Ethnic Hispanics—a reasonable proxy for immigrants—although only an eighth of the workforce, snagged almost half the jobs created last month. Since the start of the Bush Administration, Hispanics have taken 59% of all jobs created. VDAWDI (the V-Dare.com American Worker Displacement Index—see below) has risen to a new record.
This is happening, of course, because Hispanic immigrants are cheaper than the native-born. In large part that is because they can avoid the annoying cost of income tax, social security and health insurance deductions.
Labor market growth fell short of expectations last month, producing 108,000 new jobs, according to the government's report on business payrolls. But the December disappointment was cushioned by a sharp upward revision to November's job growth, now put at 305,000—the most since April 2004. December unemployment fell to 4.9 percent.
Conventional view: the U.S. job market is neither hot enough to give the Fed an excuse for further rate hikes nor cold enough to raise the specter of recession. It's just right.
As usual, the devil is in the details—specifically the details found in the Household Survey (HS) of employment. This survey reported 168,000 new jobs created in December, with Hispanics receiving 75,000, or 45 percent, of them. Hispanics account for 13 percent of total U.S. employment.
In percentage terms, Hispanic employment rose by 0.39 percent in December—nearly five times the 0.08 percent growth of non-Hispanic employment.
The Hispanic unemployment rate declined to 6.0 percent from 6.1 percent the prior month. White unemployment rose to 4.3 percent from 4.2 percent in October.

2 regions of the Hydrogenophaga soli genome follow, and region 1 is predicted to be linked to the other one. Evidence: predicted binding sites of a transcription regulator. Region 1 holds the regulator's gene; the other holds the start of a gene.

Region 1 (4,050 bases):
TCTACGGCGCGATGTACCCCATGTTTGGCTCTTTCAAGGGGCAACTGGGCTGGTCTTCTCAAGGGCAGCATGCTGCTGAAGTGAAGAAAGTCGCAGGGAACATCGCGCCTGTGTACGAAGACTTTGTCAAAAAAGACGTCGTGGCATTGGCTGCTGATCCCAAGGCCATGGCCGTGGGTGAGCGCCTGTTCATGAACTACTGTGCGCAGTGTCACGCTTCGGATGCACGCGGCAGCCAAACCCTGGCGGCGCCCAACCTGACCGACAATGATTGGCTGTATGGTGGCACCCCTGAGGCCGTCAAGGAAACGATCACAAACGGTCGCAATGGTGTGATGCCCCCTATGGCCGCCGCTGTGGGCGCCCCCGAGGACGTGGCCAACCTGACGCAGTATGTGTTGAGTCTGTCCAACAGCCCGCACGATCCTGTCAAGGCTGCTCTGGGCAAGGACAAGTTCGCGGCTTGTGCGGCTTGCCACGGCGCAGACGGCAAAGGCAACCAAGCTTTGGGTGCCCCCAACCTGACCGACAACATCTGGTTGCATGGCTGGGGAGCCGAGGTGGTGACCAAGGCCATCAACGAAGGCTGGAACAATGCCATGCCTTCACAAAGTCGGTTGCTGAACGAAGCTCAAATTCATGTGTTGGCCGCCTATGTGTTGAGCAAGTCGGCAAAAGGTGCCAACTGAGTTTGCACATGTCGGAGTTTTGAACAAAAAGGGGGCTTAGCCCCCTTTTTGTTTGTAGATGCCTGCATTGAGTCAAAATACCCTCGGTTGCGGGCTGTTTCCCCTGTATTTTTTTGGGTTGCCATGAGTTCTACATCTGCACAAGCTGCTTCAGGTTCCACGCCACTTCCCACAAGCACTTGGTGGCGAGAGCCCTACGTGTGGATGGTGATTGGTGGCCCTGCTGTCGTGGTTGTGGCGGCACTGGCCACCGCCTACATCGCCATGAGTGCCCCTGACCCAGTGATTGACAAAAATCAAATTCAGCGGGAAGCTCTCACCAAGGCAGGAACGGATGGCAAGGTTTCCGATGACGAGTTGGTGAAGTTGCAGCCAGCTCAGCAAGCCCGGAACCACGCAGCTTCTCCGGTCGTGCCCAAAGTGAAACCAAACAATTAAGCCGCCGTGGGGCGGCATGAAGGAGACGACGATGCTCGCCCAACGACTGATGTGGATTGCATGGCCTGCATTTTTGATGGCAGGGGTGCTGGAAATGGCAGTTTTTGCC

HS's November numbers were also revised—and here's where it gets really ugly. Total employment fell by 14,000 positions in November, according to the HS, but the economic pain was entirely on the non-Hispanic side of the labor force, which lost 134,000 jobs. Hispanic employment rose by 120,000 in November.
To be sure, the HS is dismissed by MSM pundits as quirky and unreliable. Yet over the past year it tracked the more widely cited payroll survey reasonably well; in December both showed total job growth in the 100,000 to 200,000 range. Only the Household Survey presents job data by race and ethnicity.
Monthly changes in Hispanic and non-Hispanic job growth since the start of the Bush Administration, expressed as an index number, are tracked in the following graphic:
From January 2001 through December 2005 Hispanic employment rose by 2,948,000, or 18.3 percent, while non-Hispanic employment increased by 2,055,000, or 1.7 percent. The ratio of the growth rates, which we call VDAWDI (the V-Dare.com American Worker Displacement Index) rose to a record 116.3 in December from 116.0 the prior month.
Edwin S. Rubenstein (email him) is President of ESR Research Economic Consultants in Indianapolis.